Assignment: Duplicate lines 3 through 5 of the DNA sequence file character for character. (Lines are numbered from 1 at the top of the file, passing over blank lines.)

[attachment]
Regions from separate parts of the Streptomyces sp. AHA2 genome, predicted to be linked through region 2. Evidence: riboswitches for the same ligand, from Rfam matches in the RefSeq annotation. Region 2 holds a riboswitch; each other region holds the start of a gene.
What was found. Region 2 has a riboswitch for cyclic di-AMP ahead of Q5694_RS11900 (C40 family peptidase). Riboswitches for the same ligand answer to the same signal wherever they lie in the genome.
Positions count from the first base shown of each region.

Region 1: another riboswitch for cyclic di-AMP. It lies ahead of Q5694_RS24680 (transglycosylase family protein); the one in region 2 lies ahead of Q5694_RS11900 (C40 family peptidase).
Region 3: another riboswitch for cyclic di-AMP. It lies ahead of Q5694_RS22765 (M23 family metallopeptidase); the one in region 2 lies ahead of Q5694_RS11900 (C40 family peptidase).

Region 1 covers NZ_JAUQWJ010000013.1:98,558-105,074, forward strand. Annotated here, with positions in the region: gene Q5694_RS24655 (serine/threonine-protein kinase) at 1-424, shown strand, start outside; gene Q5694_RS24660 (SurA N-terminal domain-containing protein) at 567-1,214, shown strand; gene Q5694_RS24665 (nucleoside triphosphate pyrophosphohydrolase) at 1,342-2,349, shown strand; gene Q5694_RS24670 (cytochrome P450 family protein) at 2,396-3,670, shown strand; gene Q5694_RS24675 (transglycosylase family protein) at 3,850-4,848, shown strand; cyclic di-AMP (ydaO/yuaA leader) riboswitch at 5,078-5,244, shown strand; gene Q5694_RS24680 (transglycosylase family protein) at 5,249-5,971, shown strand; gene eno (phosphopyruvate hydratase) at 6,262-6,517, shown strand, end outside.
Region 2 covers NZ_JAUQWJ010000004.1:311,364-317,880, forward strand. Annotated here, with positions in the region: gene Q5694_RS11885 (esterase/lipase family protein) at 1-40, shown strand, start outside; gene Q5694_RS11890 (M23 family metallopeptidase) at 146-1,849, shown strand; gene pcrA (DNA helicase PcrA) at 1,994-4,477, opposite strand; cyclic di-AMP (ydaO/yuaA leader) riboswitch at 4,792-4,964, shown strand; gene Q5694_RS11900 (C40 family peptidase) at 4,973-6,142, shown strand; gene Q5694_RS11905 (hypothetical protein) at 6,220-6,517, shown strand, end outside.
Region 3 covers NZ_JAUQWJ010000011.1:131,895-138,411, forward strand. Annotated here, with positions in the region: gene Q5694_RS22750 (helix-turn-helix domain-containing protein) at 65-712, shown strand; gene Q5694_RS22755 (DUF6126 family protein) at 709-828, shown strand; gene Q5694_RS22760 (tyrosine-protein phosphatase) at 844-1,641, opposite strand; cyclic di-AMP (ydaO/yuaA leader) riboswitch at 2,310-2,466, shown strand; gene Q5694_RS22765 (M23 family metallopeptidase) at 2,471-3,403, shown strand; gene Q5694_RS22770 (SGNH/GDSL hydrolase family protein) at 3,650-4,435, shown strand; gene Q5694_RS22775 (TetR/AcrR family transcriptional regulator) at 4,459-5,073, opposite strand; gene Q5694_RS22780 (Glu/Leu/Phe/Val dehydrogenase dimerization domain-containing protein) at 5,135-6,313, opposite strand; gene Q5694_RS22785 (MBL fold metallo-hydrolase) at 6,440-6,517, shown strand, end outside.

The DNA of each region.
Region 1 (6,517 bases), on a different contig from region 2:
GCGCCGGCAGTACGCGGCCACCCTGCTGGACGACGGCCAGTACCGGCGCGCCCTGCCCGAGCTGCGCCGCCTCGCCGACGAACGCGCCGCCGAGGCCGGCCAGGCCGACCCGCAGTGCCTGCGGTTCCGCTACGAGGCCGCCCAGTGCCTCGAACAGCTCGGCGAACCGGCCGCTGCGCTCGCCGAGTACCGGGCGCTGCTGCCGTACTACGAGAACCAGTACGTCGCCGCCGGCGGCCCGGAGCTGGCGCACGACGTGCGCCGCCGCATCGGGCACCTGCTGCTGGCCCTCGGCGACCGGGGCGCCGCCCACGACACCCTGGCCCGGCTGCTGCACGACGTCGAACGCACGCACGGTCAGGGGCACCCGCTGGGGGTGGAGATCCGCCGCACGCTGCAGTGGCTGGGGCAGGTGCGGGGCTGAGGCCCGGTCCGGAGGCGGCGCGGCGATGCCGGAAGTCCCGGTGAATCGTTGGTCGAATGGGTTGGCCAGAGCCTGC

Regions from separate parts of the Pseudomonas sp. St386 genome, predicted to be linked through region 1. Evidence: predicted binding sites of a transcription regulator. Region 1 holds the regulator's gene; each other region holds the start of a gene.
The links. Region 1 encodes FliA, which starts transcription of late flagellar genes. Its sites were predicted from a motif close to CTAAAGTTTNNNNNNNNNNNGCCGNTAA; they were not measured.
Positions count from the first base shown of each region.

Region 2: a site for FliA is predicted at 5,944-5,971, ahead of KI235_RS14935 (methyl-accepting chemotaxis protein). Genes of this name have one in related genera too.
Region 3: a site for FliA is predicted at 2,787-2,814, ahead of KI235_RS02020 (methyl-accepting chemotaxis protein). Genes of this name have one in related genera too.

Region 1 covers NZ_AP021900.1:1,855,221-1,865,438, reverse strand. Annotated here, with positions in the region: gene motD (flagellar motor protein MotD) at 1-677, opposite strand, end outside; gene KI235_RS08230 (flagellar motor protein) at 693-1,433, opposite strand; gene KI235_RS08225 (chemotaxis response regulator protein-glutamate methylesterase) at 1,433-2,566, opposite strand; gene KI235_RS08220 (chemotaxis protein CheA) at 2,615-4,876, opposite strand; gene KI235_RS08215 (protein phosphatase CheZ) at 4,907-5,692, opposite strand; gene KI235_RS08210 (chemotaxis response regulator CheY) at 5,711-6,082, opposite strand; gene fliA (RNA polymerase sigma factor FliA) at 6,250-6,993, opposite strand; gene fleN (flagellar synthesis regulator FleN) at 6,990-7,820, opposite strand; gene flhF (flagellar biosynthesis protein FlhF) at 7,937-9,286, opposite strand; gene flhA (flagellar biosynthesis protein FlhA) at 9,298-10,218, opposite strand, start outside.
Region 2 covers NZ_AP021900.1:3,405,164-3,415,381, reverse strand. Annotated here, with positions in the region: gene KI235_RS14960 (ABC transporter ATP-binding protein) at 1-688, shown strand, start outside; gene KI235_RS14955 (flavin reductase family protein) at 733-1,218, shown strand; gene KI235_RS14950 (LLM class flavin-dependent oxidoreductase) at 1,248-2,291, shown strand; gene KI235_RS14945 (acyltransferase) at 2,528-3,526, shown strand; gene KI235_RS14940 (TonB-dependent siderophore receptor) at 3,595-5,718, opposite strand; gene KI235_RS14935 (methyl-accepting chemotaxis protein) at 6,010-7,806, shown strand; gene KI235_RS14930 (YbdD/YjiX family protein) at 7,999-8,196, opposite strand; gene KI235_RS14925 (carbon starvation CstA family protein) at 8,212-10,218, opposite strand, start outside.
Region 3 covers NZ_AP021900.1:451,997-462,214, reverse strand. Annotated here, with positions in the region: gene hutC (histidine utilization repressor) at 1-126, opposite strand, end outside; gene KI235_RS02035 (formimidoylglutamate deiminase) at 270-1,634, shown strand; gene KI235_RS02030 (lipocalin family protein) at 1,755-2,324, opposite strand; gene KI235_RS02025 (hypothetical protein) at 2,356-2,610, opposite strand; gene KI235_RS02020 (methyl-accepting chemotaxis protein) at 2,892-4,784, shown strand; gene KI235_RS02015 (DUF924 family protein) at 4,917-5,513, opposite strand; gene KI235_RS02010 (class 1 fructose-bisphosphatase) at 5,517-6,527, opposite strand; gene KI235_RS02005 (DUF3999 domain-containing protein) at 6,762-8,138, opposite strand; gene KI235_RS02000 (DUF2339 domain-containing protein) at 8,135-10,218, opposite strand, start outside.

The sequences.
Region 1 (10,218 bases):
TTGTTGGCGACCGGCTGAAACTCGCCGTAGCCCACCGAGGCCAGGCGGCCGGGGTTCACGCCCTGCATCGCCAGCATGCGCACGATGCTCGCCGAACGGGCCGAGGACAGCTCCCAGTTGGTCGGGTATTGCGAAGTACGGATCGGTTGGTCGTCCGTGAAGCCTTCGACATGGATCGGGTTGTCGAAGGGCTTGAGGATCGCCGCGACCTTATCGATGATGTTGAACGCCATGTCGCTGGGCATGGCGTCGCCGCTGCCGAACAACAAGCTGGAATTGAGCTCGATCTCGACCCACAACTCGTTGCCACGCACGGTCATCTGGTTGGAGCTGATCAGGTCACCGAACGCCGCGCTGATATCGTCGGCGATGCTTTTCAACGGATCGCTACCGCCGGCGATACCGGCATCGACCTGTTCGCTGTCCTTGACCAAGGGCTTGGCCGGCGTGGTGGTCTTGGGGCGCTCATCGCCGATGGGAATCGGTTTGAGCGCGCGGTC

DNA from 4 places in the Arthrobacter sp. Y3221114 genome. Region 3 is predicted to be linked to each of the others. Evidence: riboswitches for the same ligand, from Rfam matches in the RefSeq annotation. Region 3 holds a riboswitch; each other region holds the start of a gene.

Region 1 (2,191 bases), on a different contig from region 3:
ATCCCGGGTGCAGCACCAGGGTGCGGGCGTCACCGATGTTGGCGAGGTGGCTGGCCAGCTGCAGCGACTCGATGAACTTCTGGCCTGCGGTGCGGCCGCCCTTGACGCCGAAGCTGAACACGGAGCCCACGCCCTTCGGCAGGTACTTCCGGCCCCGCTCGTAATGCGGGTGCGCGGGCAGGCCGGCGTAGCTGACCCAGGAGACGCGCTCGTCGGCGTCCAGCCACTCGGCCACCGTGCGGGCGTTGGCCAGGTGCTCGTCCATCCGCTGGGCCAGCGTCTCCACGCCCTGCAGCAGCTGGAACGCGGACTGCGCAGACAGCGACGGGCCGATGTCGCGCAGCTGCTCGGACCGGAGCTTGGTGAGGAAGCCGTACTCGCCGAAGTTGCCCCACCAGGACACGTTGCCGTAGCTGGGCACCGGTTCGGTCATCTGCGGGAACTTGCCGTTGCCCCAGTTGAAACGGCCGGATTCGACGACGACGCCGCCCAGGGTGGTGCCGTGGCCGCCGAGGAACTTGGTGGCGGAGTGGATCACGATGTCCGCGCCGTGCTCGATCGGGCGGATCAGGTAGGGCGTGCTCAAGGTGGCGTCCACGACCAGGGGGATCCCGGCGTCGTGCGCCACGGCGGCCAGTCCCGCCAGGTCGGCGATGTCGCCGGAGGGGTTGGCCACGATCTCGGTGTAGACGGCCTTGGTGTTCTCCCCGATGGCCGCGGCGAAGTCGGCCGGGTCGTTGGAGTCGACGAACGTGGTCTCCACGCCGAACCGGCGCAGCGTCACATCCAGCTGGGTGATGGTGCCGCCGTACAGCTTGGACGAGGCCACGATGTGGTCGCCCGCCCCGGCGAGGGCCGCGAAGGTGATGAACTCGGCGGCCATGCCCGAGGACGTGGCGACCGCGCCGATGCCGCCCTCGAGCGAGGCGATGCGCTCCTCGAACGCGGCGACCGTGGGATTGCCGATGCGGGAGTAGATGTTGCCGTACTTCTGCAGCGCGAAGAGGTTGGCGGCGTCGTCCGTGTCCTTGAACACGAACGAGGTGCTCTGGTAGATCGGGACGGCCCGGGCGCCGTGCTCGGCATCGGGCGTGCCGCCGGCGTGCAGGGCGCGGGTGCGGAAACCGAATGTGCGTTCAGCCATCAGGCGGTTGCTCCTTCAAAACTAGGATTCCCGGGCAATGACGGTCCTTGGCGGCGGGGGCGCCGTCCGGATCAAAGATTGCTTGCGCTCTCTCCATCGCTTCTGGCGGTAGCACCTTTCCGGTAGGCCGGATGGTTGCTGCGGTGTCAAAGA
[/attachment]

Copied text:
Positions count from the first base shown of each region.

Region 1: another riboswitch for cyclic di-AMP. It lies ahead of Q5694_RS24680 (transglycosylase family protein); the one in region 2 lies ahead of Q5694_RS11900 (C40 family peptidase).
Region 3: another riboswitch for cyclic di-AMP. It lies ahead of Q5694_RS22765 (M23 family metallopeptidase); the one in region 2 lies ahead of Q5694_RS11900 (C40 family peptidase).